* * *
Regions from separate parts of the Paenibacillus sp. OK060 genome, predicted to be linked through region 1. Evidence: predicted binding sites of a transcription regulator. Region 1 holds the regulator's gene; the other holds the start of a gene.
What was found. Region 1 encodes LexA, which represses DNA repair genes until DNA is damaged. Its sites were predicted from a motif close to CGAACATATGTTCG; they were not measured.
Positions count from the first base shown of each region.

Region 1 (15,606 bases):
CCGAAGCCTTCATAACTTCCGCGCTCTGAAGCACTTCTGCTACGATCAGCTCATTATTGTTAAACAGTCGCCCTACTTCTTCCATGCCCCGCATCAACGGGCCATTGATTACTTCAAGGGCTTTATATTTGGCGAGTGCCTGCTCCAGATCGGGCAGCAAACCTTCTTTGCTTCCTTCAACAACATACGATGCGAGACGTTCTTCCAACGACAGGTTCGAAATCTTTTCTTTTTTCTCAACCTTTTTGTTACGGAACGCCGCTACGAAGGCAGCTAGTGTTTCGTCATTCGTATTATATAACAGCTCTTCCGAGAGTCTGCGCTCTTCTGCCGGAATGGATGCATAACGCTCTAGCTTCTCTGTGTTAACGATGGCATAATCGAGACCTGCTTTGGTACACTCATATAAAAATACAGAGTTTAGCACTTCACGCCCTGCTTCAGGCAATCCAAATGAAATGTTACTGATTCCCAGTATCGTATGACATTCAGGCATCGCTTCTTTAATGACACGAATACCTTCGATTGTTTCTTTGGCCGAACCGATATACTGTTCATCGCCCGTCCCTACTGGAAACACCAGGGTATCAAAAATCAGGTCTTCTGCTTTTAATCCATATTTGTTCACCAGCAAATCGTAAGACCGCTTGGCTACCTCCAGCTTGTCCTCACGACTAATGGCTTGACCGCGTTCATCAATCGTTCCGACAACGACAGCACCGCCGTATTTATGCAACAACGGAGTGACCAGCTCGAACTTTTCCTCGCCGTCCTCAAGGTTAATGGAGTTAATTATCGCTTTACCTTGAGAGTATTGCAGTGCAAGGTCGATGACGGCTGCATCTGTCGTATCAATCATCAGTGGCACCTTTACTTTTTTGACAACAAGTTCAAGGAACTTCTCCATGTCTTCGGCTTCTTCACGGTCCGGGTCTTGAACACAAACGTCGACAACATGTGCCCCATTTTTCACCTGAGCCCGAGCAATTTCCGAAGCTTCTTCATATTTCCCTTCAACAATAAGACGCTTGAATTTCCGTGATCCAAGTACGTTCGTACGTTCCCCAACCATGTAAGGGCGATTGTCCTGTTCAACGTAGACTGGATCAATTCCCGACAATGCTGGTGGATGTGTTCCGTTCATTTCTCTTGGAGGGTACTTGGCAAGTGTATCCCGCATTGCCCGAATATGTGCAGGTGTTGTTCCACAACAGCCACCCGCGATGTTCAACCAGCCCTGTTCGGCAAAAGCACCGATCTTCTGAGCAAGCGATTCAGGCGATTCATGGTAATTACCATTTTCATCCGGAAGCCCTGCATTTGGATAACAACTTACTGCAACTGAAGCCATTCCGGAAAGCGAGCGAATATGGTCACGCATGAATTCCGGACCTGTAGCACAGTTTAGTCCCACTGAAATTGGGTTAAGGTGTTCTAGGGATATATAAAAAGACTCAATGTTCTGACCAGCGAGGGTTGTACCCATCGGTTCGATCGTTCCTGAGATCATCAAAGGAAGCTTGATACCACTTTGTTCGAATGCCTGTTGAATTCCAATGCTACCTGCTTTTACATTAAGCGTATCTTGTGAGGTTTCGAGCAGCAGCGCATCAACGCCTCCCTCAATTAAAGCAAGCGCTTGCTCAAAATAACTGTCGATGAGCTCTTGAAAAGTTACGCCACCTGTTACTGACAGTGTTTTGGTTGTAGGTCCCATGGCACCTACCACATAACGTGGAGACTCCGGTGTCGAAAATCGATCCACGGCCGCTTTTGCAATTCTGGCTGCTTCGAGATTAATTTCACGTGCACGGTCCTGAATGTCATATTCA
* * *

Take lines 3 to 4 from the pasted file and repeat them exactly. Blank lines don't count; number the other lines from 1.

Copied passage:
Positions count from the first base shown of each region.

Region 1 (15,606 bases):